Reema Kagti and Zoya Akhtar grew up as fans of Archie Comics. “It was a window to the West in pre-liberalisation India,” Kagti told as Netflix announced the cast of the Hindi film adaptation of the iconic American comic book series.

Directed by Akhtar and co-written with Kagti and Ayesha DeVitre, The Archies stars Agastya Nanda, Suhana Khan, Khushi Kapoor, Mihir Ahuja, Vedang Raina, Yuvraj Medna and singer-songwriter Aditi Saigal, who goes by the name Dot.

Archie Comics follow the exploits of the affable Archie Andrews, a student of the fictional Riverdale High School, and his schoolmates. Akhtar and Kagti have shifted the setting to an Indian hill station in the 1960s.

The love triangle between Archie, the rich and fashionable Veronica and girl-next-door Bettie has previously inspired the Karan Johar films Kuch Kuch Hota Hai and Student of the Year.

“We are not dealing with characters who might be Veronica or Bettie but our Archies is a true adaptation of the comic,” Kagti said. Co-CEO of Archie Comics, Jon Goldwater, among the producers of Netflix’s Archie-based series Riverdale, is producing Akhtar’s film alongside Akhtar and Kagti’s company Tiger Baby and Graphic India.

“We hope to not just bring Archie to an Indian audience familiar with the comics but also make it relevant for younger people who may not have read the comics,” Kagti said.

The Archies.

Kagti and Akhtar have been busy putting together other projects during the pandemic.

There’s the Rajasthan-set Amazon Prime Video series Dahaad, starring Sonakshi Sinha, Vijay Varma, Gulshan Devaiah and Sohum Shah. Kagti has co-directed the series with Island City writer-director Ruchika Oberoi. Its themes include “society and violence against women”, Kagti said.

There’s the second installment of the wedding planner-themed series Made in Heaven. “The attempt is to top season one,” Kagti noted.

Also in the pipeline is the buddy-travel flick Jee Le Zara, which marks Farhan Akhtar’s return to direction after more than a decade. The film, starring Priyanka Chopra, Alia Bhatt and Katrina Kaif, revolves around “the importance of sisterhood”, Kagti said.

Kagti, who made her directorial debut with Honeymoon Travels Pvt Ltd in 2007, has been sharing writing credits with Akhtar since Akhtar’s Zindagi Na Milegi Dobara (2011).

Dil Dhadakne Do (2015).

There are three stages to the writing process, Kagti said. “The first stage has us researching, talking, discussing what we like. We meet people, read and watch things. The themes come up. We develop the idea. After that we write one line for each scene so that we have a map before writing the script.”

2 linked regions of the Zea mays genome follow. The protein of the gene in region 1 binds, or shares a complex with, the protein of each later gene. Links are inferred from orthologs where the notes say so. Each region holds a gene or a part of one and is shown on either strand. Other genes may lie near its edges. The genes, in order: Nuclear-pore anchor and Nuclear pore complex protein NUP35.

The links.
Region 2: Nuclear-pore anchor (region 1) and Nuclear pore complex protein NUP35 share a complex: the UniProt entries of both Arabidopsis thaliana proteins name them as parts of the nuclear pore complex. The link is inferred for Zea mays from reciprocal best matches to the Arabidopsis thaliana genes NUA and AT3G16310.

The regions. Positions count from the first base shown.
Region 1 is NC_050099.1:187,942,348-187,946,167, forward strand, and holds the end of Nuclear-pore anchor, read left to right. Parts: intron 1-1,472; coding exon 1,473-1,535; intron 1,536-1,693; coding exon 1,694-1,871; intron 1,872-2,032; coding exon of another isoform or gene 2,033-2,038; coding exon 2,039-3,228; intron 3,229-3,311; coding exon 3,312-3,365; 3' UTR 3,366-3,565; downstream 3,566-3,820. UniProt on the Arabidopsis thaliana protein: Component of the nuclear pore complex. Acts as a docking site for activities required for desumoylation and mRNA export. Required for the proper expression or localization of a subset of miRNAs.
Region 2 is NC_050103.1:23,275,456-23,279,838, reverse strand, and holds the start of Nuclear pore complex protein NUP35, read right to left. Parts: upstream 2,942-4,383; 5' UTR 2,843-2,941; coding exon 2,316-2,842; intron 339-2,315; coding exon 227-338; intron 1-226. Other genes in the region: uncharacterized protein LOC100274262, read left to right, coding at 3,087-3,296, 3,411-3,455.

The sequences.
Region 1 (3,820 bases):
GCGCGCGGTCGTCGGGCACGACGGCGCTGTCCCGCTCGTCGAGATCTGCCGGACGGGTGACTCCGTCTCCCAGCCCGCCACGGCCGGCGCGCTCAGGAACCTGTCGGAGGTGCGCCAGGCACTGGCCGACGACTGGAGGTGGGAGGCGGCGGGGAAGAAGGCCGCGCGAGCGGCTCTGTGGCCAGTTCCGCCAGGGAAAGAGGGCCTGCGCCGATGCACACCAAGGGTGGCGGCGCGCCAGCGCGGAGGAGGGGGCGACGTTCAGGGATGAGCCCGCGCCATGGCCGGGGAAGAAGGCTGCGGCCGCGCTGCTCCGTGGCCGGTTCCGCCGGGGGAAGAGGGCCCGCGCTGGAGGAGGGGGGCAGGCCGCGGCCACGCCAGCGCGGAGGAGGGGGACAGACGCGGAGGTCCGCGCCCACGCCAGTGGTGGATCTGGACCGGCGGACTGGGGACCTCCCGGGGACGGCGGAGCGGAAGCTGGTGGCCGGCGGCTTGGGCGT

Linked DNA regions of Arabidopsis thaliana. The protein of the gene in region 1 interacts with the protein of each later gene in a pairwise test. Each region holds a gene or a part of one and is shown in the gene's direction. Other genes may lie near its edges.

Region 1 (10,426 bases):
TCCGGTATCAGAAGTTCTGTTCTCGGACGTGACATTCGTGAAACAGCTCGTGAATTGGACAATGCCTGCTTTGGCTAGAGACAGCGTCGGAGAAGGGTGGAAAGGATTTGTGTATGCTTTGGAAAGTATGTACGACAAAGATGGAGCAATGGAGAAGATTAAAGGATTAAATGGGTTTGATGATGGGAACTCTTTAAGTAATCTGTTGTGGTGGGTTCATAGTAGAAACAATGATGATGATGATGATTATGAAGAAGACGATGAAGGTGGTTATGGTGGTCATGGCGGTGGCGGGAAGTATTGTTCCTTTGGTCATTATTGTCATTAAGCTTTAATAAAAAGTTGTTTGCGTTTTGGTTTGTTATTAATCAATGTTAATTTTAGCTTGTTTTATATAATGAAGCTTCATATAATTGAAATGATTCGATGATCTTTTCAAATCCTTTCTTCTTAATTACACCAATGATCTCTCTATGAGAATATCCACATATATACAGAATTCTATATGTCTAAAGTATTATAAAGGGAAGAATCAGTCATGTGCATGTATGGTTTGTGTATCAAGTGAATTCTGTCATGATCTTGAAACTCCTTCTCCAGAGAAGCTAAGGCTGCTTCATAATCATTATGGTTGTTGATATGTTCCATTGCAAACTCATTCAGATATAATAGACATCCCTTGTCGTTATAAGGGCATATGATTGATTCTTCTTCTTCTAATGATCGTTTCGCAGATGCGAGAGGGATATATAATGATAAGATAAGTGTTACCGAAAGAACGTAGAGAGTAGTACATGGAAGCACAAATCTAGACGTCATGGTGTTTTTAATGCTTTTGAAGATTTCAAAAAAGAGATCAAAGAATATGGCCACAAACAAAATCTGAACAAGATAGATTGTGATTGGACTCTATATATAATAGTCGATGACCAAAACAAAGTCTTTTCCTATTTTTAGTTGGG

After this collaboration, the duo “de-link”, Kagti said, adding, “Most of the time, I start writing the script and send it to Zoya. She layers them, brings out the themes prominently, develops the characters. The scripts go back and forth till we are ready.”

Their writing has been lauded for, among other things, sensitive male characters, such as Murad (Ranveer Singh) in Gully Boy, Sunny (Farhan Akhtar) in Dil Dhadakne Do and Karan (Arjun Mathur) in Made in Heaven.

Reema Kagti.

Do men and women write men differently?

“I don’t think so,” Kagti said. “Of course, men and women are wired differently, but good writers write good men and women and bad writers write bad men and women. Having said that, I feel sometimes in scripts by men, the women are not as developed as the men or they just exist to take the script forward or help with the motivations of the male characters.”

It’s “reductionist” to slot filmmakers on the basis of their gender, Kagti added. “I feel it’s wrong to say that male directors are not as sensitive or cannot bring out emotions. I think we would be better served if we divide filmmakers into capable or incapable.”

Among Kagti’s films as a director is the crime thriller Talaash (2012), in which Aamir Khan plays a police officer haunted by the death of his young son. His investigation into an actor’s death veers into supernatural territory. Despite box-office success, the film’s plotting drew mixed reactions.

“A lot of people had a problem with the supernatural element,” Kagti said. “I don’t believe in ghosts. For me, it [the ghost in Talaash] was a metaphor for the unknown, as in when you are locked in grief or are having personal problems, you need to open your mind to different dimensions to find solutions.”

Jiya Lage Na, Talaash (2012).